Abstract: This study empirically investigated how small and medium-sized Chinese apparel enterprises (SME) formed their strategy as a response to the characteristics of business environment in order to achieve competitive business performance. An environment-strategy-performance model was proposed and tested. Using primary data gathered by a questionnaire survey of the Chinese apparel industry, factor analysis and structural equation modeling (SEM) were conducted for measurement and structural model analysis and hypothesis testing. Results show the proposed model met parsimonious statistical criteria. The differences in strategy responses to environment between high- and low-performing firms were striking. Confronting an increasingly turbulent business environment, high performers emphasized differentiation strategy through higher quality, better delivery performance, and greater flexibility than cost reduction. In contrast, low performers prioritized low cost while quality and flexibility were given certain weights. The lack of clear focus on strategies could result in a relatively lower performance. While the process of government-led industrial upgrading continues, forward-looking firms have proactively shifted their strategic focus from solely or mainly cost reduction to a variety of differentiating factors which bring in added value and are less imitable by competitors.
Abstract: We develop a game theoretic model to analyze the Nash equilibrium of vaccine decisions in a hospital population with heterogeneous contacts. We use the model in conjunction with person-to-person contact data within a large university hospital. We simulate, using agent-based models, the probability of infection for various worker types in the data and use these probabilities to identify the Nash equilibrium vaccine choices of hospital workers. The analysis suggests that there may be large differences in vaccination rates among hospital worker groups. We extend the model to include peer effects within the game. The peer effects may create additional equilibria or may further cement existing equilibria depending on parameter values. Further, depending on the magnitude of the peer effects and the costs of infection and vaccination, peer effects may increase or decrease differences in worker group vaccination rates within the hospital.
Abstract: In this article we attempt to contribute to governance research in the nonprofit area by proposing a conceptual framework inspired by recent developments in the literature. First, we analyze the governance of nonprofit organizations (hereafter, NPOs) from different theoretical perspectives, inspired by for-profit, nonprofit and public sector theories on governance. After presenting a governance framework for NPOs, we explore empirically whether its various dimensions are being taken into account by NPOs in the arts and culture sector. Our findings suggest that, among NPOs in this sector, governance is still viewed as a narrow concept where board members are mainly passive, basically rubber-stamping decisions for the benefit of external funders.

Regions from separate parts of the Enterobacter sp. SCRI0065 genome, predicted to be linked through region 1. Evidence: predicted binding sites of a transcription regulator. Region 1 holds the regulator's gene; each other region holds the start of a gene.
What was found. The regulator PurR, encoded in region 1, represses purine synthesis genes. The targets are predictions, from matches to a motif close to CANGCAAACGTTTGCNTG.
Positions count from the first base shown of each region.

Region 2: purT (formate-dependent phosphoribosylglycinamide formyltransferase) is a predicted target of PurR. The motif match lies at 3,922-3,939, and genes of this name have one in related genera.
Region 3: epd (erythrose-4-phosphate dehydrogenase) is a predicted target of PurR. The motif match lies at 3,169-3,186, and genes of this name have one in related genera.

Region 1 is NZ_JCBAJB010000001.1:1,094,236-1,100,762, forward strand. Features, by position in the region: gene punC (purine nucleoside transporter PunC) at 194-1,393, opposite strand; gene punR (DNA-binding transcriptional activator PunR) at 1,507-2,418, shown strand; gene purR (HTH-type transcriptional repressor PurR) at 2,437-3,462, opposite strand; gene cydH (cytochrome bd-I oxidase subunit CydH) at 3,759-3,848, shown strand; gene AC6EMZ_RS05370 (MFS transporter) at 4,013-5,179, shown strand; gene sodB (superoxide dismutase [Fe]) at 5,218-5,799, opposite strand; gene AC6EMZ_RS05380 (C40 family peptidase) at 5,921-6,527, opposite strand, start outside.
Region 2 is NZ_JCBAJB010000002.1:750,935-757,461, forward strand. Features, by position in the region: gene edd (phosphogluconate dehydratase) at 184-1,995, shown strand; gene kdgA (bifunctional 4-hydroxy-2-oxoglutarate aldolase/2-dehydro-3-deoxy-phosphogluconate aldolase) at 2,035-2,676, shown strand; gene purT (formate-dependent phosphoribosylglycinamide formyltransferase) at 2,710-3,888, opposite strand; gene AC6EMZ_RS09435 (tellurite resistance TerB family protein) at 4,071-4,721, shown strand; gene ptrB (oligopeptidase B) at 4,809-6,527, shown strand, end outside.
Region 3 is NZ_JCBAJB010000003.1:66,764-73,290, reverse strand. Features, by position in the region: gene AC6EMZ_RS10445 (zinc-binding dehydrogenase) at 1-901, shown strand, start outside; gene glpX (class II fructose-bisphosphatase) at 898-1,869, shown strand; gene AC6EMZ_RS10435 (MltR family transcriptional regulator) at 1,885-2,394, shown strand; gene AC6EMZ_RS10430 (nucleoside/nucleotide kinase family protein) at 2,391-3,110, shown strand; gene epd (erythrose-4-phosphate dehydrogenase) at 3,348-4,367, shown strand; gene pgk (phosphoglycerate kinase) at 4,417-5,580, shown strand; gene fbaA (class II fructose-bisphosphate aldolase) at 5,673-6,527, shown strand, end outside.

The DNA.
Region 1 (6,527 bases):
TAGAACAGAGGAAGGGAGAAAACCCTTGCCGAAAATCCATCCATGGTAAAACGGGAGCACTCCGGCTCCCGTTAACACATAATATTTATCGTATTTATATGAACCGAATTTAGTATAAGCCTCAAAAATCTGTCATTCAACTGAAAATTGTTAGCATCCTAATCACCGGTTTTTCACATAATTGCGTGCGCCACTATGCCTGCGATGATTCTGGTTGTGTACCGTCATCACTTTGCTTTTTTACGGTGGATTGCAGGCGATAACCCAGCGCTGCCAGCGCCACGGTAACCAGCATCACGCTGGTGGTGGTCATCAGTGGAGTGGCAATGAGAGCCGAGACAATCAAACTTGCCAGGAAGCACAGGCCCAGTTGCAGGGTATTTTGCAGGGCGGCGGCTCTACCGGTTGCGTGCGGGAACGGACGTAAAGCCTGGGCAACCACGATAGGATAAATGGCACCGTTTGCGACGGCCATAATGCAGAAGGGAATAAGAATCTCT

Abstract: Virtuality in organizations has usually been treated as a characteristic that is observed either at a team or organizational level. However, the penetration of new technologies into our lives has transformed the entire design of organizations and teams. Not only has the design of teams and organizations changed, but the context and design of our jobs have also been impacted. Today, even employees in traditional team settings use electronic communication tools to work with multiple dispersed contacts outside of their teams and organizations, such as colleagues, clients or suppliers, who do not share the same geographical location. With all of these changes, virtuality can no longer be considered as a concept that is exclusive to virtual team members. In today’s organizations, to some extent, everyone’s tasks involve non-face-to-face contacts, irrespective of team virtuality. It therefore becomes crucial to identify the task virtuality phenomenon in organizations. With this paper, the example of Yahoo! is used as a case study to illustrate how task virtuality can be relevant for the design of organizations. Additionally, the proposed two-dimensional framework integrates both team virtuality and task virtuality elements in organizations. This framework is novel in that it not only allows us how to conceptualize the task virtuality, but also provides practical guidance for managers to identify and understand the factors leading to high task virtuality and to deal with the resulting complexities.
Abstract: A collaborative project between an academic healthcare faculty and a professional development director resulted in the design, delivery and evaluation of an inter-professional collaborative leadership workshop with ongoing leadership development activities. The workshop attendees were five inter-professional teams from one large, urban cancer care center in Taipei, Taiwan. The workshop included didactic instruction complemented with team discussions and interactive exercises. Continued practice was encouraged, such as appreciative inquiry exercises and rotated team leadership. Evaluation involved the use of a cross-culturally validated collaborative practice tool and follow-up interviews and focus groups. Although the formal workshop was a 1-day session, continued organizational support and systematic approaches to collaborative leadership practice in clinical settings were necessary components for transfer of learning from the workshop to real life. This paper will include an overview of the foundational leadership concepts covered in the workshop. The instructional strategies, evaluation methods and outcomes will be discussed. The limitations and strengths of this collaborative leadership project will be provided, as well as future plans for a collaborative leadership development program.